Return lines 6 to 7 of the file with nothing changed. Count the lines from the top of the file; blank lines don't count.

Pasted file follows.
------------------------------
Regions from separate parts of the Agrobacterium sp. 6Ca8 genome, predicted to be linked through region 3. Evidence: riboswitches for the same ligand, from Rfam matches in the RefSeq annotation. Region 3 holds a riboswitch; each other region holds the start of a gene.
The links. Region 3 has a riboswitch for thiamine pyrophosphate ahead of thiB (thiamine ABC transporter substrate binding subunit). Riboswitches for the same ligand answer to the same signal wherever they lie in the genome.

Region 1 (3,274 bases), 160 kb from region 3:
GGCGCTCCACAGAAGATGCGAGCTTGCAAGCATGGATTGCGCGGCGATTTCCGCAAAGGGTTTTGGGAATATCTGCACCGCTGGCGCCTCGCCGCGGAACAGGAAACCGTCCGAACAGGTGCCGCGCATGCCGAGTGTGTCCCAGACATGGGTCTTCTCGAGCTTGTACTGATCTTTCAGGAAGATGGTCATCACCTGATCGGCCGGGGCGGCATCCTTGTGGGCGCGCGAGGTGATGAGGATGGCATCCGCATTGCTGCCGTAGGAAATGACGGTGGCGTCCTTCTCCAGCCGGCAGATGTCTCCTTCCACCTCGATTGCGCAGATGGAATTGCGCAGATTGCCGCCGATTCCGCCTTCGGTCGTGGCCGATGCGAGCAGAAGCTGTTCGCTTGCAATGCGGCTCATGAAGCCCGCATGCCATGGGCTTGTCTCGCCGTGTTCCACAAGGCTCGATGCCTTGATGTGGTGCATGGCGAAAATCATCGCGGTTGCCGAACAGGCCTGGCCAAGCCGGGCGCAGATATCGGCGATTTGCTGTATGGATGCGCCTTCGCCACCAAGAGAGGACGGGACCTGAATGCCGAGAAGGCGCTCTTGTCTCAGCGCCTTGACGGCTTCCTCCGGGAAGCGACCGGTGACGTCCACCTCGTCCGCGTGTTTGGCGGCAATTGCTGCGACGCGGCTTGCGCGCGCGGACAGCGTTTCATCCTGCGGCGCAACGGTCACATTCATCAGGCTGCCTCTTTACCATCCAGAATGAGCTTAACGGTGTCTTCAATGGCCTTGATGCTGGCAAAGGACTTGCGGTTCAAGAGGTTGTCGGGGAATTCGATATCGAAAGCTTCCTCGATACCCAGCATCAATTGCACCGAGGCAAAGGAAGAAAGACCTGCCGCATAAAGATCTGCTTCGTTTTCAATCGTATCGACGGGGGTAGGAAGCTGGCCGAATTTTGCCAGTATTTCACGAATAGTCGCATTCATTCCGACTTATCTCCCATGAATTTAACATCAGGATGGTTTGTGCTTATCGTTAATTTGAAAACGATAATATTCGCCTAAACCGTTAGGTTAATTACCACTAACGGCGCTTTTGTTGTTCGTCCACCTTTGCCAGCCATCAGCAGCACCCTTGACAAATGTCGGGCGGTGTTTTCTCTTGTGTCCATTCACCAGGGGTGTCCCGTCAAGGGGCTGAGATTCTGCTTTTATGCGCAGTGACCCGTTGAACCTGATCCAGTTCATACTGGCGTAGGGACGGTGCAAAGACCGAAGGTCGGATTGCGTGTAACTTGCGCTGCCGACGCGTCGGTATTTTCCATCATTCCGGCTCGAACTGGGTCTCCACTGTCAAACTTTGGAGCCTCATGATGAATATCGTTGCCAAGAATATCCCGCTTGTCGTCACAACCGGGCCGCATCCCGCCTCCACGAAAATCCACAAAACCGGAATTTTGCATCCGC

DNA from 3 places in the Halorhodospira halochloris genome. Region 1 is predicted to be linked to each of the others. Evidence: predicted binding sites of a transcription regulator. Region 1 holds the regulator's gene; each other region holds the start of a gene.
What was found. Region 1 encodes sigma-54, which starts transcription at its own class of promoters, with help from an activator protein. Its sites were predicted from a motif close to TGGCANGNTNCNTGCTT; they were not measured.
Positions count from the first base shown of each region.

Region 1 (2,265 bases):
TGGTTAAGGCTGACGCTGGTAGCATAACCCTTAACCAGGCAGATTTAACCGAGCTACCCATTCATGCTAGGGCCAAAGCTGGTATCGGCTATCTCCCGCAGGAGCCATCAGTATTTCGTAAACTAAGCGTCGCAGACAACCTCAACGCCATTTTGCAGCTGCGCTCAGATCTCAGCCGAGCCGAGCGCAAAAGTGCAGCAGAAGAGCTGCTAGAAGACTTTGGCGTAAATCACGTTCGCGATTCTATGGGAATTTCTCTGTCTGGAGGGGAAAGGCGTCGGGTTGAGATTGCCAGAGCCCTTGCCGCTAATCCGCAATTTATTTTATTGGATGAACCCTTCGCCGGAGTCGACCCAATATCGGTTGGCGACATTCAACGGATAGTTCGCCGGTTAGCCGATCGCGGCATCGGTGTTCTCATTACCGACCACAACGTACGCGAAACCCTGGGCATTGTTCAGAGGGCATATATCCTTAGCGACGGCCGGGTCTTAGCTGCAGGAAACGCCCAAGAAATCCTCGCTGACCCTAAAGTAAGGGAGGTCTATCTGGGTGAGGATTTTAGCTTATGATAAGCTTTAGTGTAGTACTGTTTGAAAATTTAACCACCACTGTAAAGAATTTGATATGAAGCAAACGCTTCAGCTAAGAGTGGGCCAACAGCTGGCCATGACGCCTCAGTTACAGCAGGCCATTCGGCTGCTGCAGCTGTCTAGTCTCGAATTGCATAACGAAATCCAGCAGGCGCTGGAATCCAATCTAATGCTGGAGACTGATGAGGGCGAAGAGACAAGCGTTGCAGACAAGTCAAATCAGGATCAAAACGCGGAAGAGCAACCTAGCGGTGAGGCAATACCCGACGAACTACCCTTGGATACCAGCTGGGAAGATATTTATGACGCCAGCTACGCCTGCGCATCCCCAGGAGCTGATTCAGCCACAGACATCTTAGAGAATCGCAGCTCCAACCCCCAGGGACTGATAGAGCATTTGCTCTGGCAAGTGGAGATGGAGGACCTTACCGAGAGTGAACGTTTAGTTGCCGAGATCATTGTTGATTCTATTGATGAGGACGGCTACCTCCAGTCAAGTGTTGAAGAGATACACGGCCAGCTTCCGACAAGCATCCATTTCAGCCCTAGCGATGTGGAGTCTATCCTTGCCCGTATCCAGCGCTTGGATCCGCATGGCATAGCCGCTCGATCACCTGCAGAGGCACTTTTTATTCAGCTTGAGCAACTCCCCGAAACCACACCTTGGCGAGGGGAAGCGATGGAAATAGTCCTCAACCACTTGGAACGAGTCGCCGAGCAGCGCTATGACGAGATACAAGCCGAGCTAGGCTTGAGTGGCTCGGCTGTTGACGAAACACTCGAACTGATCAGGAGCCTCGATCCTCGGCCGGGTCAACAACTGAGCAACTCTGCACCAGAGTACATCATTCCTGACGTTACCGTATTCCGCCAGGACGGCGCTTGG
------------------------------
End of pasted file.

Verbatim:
What was found. Region 1 encodes sigma-54, which starts transcription at its own class of promoters, with help from an activator protein. Its sites were predicted from a motif close to TGGCANGNTNCNTGCTT; they were not measured.
Positions count from the first base shown of each region.